A few terms: plankton are the organisms that drift in the oceans, seas or bodies of fresh water.  There are three primary groups, defined according to their function: phytoplankton that use light for photosynthesis (a "producer"); zooplankton that feed on the phytoplankton (a "consumer"); and bacterioplankton (a "recycler"), which basically recycle the other two types of plankton.

Related posts on this blog: katabatic winds and icebergs,
katabatic winds and Mars.

Sunday, November 21, 2010

Coal Mine Explosion in New Zealand

The entrance to the Pike River Coal mine.  Photo/NZPA
published by the nzherald.co.nz, Nov. 19, 2010
On November 19, 1 man was killed and 27 miners are missing due to an explosion in the Pike River coal mine on the south island of New Zealand.  The mine has been under development since the 1970's, and is excavating from the largest hard-coking coal deposit in New Zealand. It is in an environmentally sensitive area, and has been lauded as an exemplary development in a sensitive area.  The tunnel, seen at the left, goes nearly 2.5 km nearly horizontally into the mountain.  The trapped miners may only be a few hundred feet underground.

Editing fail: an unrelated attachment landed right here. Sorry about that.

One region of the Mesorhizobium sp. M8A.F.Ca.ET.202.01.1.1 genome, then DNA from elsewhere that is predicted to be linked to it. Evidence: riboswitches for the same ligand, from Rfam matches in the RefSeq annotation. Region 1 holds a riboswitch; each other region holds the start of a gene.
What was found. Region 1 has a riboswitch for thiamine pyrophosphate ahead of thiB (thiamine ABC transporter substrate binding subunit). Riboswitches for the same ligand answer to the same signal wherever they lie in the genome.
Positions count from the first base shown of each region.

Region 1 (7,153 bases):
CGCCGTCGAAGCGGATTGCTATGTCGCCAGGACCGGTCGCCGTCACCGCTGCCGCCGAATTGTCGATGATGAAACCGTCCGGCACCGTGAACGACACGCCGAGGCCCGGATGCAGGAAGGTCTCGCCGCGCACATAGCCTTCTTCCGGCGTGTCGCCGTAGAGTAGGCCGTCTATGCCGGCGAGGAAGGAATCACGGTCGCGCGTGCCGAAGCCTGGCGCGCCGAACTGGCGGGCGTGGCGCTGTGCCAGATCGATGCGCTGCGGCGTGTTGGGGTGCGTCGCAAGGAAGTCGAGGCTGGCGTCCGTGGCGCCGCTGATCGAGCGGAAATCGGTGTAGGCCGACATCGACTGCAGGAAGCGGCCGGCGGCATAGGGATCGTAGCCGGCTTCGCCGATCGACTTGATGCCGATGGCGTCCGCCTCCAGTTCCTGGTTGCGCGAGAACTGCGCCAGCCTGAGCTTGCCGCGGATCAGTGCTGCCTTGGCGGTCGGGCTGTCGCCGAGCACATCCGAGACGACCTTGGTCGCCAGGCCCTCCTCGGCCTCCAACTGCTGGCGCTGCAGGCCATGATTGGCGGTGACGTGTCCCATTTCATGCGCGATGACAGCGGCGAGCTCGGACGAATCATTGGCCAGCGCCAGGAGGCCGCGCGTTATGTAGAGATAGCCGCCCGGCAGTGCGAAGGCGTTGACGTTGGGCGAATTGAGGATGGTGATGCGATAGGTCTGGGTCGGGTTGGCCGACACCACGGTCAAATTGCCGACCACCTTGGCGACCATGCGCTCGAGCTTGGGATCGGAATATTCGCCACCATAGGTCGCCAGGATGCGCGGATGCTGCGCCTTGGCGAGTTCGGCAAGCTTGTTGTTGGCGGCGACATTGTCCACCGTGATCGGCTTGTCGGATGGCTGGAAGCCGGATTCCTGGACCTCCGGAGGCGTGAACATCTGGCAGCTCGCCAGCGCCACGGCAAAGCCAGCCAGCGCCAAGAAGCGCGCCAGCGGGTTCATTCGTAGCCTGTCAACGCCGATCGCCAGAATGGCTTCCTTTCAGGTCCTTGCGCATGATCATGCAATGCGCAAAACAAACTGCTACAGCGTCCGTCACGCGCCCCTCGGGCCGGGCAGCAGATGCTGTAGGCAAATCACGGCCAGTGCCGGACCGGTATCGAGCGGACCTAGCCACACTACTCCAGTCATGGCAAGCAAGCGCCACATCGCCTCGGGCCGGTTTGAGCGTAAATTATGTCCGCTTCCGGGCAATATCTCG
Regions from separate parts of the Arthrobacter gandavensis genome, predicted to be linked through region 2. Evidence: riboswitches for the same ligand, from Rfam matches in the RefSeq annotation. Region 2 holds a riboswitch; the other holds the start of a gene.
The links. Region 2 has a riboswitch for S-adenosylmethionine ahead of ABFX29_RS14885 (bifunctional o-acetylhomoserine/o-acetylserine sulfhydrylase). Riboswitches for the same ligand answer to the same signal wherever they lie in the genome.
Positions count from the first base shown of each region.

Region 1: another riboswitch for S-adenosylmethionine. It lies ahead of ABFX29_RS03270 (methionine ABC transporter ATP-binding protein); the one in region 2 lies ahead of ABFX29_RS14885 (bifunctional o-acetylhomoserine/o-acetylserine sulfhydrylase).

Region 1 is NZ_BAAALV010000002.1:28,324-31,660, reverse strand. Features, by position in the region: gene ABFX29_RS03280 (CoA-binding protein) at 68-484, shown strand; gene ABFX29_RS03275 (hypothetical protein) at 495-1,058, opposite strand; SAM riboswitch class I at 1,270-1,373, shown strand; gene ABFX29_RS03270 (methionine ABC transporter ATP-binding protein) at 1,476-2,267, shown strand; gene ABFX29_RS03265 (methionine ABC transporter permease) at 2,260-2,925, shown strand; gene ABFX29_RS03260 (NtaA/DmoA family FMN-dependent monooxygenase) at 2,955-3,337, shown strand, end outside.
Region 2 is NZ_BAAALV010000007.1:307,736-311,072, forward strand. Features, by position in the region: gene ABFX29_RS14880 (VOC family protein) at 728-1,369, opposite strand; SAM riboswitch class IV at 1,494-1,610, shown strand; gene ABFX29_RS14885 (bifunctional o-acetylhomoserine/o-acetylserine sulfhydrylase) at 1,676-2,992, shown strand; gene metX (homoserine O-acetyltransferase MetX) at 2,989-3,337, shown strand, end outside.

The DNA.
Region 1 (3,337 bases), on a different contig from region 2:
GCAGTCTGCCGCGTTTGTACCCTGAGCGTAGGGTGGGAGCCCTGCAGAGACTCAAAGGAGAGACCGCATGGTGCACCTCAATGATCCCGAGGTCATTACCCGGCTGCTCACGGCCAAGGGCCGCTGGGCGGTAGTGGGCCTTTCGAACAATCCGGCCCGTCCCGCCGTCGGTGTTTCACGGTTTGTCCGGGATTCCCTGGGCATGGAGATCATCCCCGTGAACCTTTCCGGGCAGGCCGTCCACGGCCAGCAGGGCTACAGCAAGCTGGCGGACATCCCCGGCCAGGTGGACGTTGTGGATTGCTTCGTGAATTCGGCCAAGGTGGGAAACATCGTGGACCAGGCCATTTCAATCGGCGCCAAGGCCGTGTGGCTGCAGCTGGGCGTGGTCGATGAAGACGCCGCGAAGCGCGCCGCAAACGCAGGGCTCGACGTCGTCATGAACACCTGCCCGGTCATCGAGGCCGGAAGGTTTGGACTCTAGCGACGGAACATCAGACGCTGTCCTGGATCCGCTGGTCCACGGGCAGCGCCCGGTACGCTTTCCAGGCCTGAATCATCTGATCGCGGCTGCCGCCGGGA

From this Wiki site
Dangers in coal mines arise from at least three factors: the presence of both methane and carbon dioxide gases, and coal dust.  In this particular area of New Zealand, active faults produce a seismic risk as well.  Other causes of accidents are rock bursts, collapse of natural or artificial pillars, flooding, malfunctioning of equipment, and improper use of explosives in the mining process.  Methane gas is nasty stuff: an asphyxiant, flammable and potentially explosive.

The combustion of methane, CH4, is exothermic.  When combined with two O2 molecules, it decomposes to form CO2 (gas) and 2 H2O (liquid) molecules, releasing 891 kJ of energy. It is both flammable and explosive.  When mixed with oxygen and nitrogen in air in certain mixtures (orange region on the ternary diagram to the right), it will explode. The blue line represents air. If there is less than about 5% methane in the mixture it is too lean to explode (the LEL point on the diagram), and if there is more than about 15%, it is too rich to explode (the UEL point).